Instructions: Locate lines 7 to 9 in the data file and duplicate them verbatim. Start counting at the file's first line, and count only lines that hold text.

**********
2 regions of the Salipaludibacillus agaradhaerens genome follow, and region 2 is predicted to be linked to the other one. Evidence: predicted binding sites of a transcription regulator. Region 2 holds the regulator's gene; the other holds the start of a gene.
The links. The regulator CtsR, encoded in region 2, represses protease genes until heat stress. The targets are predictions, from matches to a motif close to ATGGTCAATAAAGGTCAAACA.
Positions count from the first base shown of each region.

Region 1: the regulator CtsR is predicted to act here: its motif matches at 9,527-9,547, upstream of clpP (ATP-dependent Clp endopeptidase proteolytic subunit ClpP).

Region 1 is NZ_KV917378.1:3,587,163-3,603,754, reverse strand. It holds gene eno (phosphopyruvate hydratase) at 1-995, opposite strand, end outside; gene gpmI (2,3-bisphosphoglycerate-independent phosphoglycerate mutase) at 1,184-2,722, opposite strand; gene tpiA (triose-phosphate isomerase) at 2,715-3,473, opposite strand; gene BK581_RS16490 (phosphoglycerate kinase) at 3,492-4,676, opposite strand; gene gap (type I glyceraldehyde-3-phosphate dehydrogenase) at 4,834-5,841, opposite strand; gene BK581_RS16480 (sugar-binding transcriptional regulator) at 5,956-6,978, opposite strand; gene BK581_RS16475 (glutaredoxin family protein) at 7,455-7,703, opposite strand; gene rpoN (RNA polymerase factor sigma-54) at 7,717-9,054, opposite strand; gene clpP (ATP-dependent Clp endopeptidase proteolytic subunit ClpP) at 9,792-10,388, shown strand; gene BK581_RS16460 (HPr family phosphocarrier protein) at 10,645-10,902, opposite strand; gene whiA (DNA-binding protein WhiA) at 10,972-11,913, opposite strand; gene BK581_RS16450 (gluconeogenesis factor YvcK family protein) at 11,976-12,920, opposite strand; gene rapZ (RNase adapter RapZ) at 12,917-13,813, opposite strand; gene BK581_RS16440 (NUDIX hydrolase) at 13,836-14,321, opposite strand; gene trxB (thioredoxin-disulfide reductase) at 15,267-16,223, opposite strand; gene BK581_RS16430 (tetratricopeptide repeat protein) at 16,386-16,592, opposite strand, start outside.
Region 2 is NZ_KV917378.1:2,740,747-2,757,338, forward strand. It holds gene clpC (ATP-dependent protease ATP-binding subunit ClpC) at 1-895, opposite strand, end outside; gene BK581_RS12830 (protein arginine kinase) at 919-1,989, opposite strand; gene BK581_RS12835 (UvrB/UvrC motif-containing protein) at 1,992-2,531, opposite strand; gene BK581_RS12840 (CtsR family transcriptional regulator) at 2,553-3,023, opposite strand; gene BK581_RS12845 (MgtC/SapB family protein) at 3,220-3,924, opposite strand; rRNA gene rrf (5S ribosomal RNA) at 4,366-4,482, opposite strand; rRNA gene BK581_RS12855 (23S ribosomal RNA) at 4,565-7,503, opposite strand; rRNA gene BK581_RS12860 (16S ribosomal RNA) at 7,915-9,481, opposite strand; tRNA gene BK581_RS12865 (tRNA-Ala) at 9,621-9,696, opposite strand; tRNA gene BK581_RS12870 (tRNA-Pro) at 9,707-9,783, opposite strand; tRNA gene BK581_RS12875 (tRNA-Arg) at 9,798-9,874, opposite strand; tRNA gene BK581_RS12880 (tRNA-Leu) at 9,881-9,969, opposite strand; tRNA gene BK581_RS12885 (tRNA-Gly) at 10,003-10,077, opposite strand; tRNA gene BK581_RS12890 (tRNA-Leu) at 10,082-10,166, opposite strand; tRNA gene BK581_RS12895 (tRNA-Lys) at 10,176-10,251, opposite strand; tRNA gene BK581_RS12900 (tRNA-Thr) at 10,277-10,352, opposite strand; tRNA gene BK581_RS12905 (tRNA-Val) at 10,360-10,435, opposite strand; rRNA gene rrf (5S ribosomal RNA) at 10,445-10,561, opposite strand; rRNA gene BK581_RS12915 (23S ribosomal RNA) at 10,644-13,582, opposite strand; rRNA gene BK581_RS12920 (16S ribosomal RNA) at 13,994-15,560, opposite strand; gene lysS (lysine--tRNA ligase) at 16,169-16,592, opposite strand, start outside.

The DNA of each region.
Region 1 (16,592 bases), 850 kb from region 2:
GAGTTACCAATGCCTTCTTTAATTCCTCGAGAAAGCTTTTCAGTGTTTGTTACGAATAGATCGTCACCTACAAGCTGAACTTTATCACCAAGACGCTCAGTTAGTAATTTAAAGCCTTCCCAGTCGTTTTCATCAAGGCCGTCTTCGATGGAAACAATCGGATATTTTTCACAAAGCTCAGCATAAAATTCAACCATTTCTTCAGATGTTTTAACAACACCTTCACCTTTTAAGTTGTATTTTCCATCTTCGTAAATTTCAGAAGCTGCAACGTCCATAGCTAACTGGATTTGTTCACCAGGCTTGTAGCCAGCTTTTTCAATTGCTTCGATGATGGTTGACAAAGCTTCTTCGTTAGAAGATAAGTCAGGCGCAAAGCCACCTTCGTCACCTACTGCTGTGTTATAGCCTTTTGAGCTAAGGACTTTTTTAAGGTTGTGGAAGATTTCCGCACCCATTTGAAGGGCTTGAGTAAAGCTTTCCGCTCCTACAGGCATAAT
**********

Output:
The DNA of each region.
Region 1 (16,592 bases), 850 kb from region 2:
GAGTTACCAATGCCTTCTTTAATTCCTCGAGAAAGCTTTTCAGTGTTTGTTACGAATAGATCGTCACCTACAAGCTGAACTTTATCACCAAGACGCTCAGTTAGTAATTTAAAGCCTTCCCAGTCGTTTTCATCAAGGCCGTCTTCGATGGAAACAATCGGATATTTTTCACAAAGCTCAGCATAAAATTCAACCATTTCTTCAGATGTTTTAACAACACCTTCACCTTTTAAGTTGTATTTTCCATCTTCGTAAATTTCAGAAGCTGCAACGTCCATAGCTAACTGGATTTGTTCACCAGGCTTGTAGCCAGCTTTTTCAATTGCTTCGATGATGGTTGACAAAGCTTCTTCGTTAGAAGATAAGTCAGGCGCAAAGCCACCTTCGTCACCTACTGCTGTGTTATAGCCTTTTGAGCTAAGGACTTTTTTAAGGTTGTGGAAGATTTCCGCACCCATTTGAAGGGCTTGAGTAAAGCTTTCCGCTCCTACAGGCATAAT